- The Washington Times - Monday, February 18, 2013

In Horace McCormack’s mind, the lucrative contract to “turn around” city-owned United Medical Center was in the bag.

Chicago-based Huron Healthcare, a finalist in a competitive bid process overseen by the D.C. Office of Contracts and Procurements, had partnered with Mr. McCormack’s firm, HGM Management and Technologies, to comply with a small and local business set-aside requirement.

But the multimillion-dollar contract aimed at salvaging the only hospital in the District east of the Anacostia River suddenly slipped through Mr. McCormack’s grasp when he discovered his firm did not meet the District’s certification requirements for small businesses.

For Huron, the consequences appeared equally grim: D.C. procurement law states that failure to include a certified local small business in an original bid proposal can be grounds for disqualification.

Instead, the defect in Huron’s bid, the steps that contracting officials took to rectify it and the response among competitors typified what is wrong with local small-business involvement in city contracts and the procurement process in general, according to elected officials and members of the business community.

Among those problems, critics say, is the involvement of well-connected “consultants” outside the contracting process who become a distraction or cause of anxiety for competitors wary of improper influence.

Huron executives testified Thursday at a D.C. Council hearing that they partnered with HGM as the local firm was in the process of becoming recertified by the Department of Small and Local Business Development.

In reality, HGM was having its certification denied when best-and-final offers were being presented to contracting officials.

In an email dated Dec. 12, Melissa Resil, a business certification manager with the small-business department, wrote to Mr. McCormack and asked why he had failed to confirm that 100 percent of the firm’s revenue was “derived from transactions in the District.”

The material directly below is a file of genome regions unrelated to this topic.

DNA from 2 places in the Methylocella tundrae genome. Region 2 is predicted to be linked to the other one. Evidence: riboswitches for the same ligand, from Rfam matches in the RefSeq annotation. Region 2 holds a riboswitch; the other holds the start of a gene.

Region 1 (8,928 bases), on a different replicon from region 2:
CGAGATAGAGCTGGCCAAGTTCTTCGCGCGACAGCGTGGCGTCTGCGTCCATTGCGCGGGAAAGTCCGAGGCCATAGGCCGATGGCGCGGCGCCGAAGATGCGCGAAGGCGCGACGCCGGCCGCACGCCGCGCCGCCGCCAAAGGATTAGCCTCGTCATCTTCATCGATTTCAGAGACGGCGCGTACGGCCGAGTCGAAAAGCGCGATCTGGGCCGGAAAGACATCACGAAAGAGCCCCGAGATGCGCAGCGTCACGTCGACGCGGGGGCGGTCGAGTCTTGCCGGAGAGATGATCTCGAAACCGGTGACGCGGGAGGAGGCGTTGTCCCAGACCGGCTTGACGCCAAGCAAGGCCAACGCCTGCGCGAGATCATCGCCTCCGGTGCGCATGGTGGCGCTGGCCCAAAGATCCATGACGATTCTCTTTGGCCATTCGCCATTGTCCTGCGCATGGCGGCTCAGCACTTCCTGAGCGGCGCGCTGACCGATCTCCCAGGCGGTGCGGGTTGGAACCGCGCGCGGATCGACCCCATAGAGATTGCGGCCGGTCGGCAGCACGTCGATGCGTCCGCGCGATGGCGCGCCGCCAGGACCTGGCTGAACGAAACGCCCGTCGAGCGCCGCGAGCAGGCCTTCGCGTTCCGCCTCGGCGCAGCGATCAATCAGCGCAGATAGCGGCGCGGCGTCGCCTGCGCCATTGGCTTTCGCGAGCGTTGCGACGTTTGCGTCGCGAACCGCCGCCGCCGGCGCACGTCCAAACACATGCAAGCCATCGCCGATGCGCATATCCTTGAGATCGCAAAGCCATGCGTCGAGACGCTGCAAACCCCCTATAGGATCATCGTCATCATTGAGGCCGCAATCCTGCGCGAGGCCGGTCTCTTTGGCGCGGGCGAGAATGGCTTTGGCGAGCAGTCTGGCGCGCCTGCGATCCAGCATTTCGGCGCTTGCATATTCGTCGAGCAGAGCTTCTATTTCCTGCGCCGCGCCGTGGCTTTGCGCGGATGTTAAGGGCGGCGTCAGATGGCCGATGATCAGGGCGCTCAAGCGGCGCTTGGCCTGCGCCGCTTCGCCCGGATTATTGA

She also asked him to submit tax returns from Virginia, where officials located a residence and storage facility apparently connected to HGM’s revenues.

When Mr. McCormack was unable to satisfy the agency’s requirements, he was informed Feb. 8 that the small-business department intended to deny HGM’s certification.

“This is totally unprofessional and unjust!” he wrote. “We intend to fight this CASE!!! The PROCESS IS BROKEN! It needs to be fixed!!!”

That denial caused Huron to turn to controversial mayoral campaign fundraiser Reuben O. Charles for help in seeking a replacement — a move that competitors claimed should not have been allowed.

After contracting officials ordered a second round of best-and-final offers that allowed Huron to stay in the competition, and Huron went on to win the award, the contract price jumped from $10 million to $12.7 million.

Mr. McCormack was not the only small-businessman crying foul.

Elected officials say such flare-ups are the province of the Contracts Appeals Board. But in the case of United Medical Center, losing competitors such as Navigant Consulting and Quorum Health Resources — along with their respective local, certified small-business partners — ended up watching as the matter went before the council’s Committee of the Whole, where some members wanted nothing to do with it.